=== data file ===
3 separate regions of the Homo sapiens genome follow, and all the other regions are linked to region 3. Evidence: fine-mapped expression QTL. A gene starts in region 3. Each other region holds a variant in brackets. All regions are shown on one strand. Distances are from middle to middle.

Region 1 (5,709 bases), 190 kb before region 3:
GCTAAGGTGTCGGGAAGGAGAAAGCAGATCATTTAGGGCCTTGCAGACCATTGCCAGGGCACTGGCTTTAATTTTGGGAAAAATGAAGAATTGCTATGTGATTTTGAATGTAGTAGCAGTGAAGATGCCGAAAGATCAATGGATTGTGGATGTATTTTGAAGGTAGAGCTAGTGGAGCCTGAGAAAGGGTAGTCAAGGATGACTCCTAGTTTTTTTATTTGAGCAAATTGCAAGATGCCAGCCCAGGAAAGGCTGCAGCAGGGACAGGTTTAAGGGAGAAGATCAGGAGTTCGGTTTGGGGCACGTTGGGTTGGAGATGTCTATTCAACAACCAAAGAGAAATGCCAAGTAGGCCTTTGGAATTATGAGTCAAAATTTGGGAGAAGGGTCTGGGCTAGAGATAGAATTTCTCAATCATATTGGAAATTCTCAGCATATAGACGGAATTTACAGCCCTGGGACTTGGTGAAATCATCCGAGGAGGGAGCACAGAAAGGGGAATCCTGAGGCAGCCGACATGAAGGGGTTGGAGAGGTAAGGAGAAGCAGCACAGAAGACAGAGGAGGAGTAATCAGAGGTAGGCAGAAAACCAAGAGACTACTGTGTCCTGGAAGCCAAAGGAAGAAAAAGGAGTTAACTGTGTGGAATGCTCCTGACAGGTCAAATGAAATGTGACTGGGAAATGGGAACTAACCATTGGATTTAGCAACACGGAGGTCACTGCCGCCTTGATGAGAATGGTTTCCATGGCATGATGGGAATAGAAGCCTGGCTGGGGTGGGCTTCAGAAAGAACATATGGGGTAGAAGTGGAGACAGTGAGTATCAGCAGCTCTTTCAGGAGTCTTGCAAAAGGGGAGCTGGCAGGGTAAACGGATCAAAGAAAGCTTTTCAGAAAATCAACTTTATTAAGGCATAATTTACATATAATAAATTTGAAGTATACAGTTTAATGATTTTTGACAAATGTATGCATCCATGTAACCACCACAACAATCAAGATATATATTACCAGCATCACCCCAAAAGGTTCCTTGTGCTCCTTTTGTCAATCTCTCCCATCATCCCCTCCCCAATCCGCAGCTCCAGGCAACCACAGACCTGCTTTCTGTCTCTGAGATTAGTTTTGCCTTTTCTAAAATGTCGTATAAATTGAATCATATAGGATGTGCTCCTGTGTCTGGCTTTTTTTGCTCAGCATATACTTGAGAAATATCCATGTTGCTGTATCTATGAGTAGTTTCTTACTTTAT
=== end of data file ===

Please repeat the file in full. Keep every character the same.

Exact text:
3 separate regions of the Homo sapiens genome follow, and all the other regions are linked to region 3. Evidence: fine-mapped expression QTL. A gene starts in region 3. Each other region holds a variant in brackets. All regions are shown on one strand. Distances are from middle to middle.

Region 1 (5,709 bases), 190 kb before region 3:
GCTAAGGTGTCGGGAAGGAGAAAGCAGATCATTTAGGGCCTTGCAGACCATTGCCAGGGCACTGGCTTTAATTTTGGGAAAAATGAAGAATTGCTATGTGATTTTGAATGTAGTAGCAGTGAAGATGCCGAAAGATCAATGGATTGTGGATGTATTTTGAAGGTAGAGCTAGTGGAGCCTGAGAAAGGGTAGTCAAGGATGACTCCTAGTTTTTTTATTTGAGCAAATTGCAAGATGCCAGCCCAGGAAAGGCTGCAGCAGGGACAGGTTTAAGGGAGAAGATCAGGAGTTCGGTTTGGGGCACGTTGGGTTGGAGATGTCTATTCAACAACCAAAGAGAAATGCCAAGTAGGCCTTTGGAATTATGAGTCAAAATTTGGGAGAAGGGTCTGGGCTAGAGATAGAATTTCTCAATCATATTGGAAATTCTCAGCATATAGACGGAATTTACAGCCCTGGGACTTGGTGAAATCATCCGAGGAGGGAGCACAGAAAGGGGAATCCTGAGGCAGCCGACATGAAGGGGTTGGAGAGGTAAGGAGAAGCAGCACAGAAGACAGAGGAGGAGTAATCAGAGGTAGGCAGAAAACCAAGAGACTACTGTGTCCTGGAAGCCAAAGGAAGAAAAAGGAGTTAACTGTGTGGAATGCTCCTGACAGGTCAAATGAAATGTGACTGGGAAATGGGAACTAACCATTGGATTTAGCAACACGGAGGTCACTGCCGCCTTGATGAGAATGGTTTCCATGGCATGATGGGAATAGAAGCCTGGCTGGGGTGGGCTTCAGAAAGAACATATGGGGTAGAAGTGGAGACAGTGAGTATCAGCAGCTCTTTCAGGAGTCTTGCAAAAGGGGAGCTGGCAGGGTAAACGGATCAAAGAAAGCTTTTCAGAAAATCAACTTTATTAAGGCATAATTTACATATAATAAATTTGAAGTATACAGTTTAATGATTTTTGACAAATGTATGCATCCATGTAACCACCACAACAATCAAGATATATATTACCAGCATCACCCCAAAAGGTTCCTTGTGCTCCTTTTGTCAATCTCTCCCATCATCCCCTCCCCAATCCGCAGCTCCAGGCAACCACAGACCTGCTTTCTGTCTCTGAGATTAGTTTTGCCTTTTCTAAAATGTCGTATAAATTGAATCATATAGGATGTGCTCCTGTGTCTGGCTTTTTTTGCTCAGCATATACTTGAGAAATATCCATGTTGCTGTATCTATGAGTAGTTTCTTACTTTAT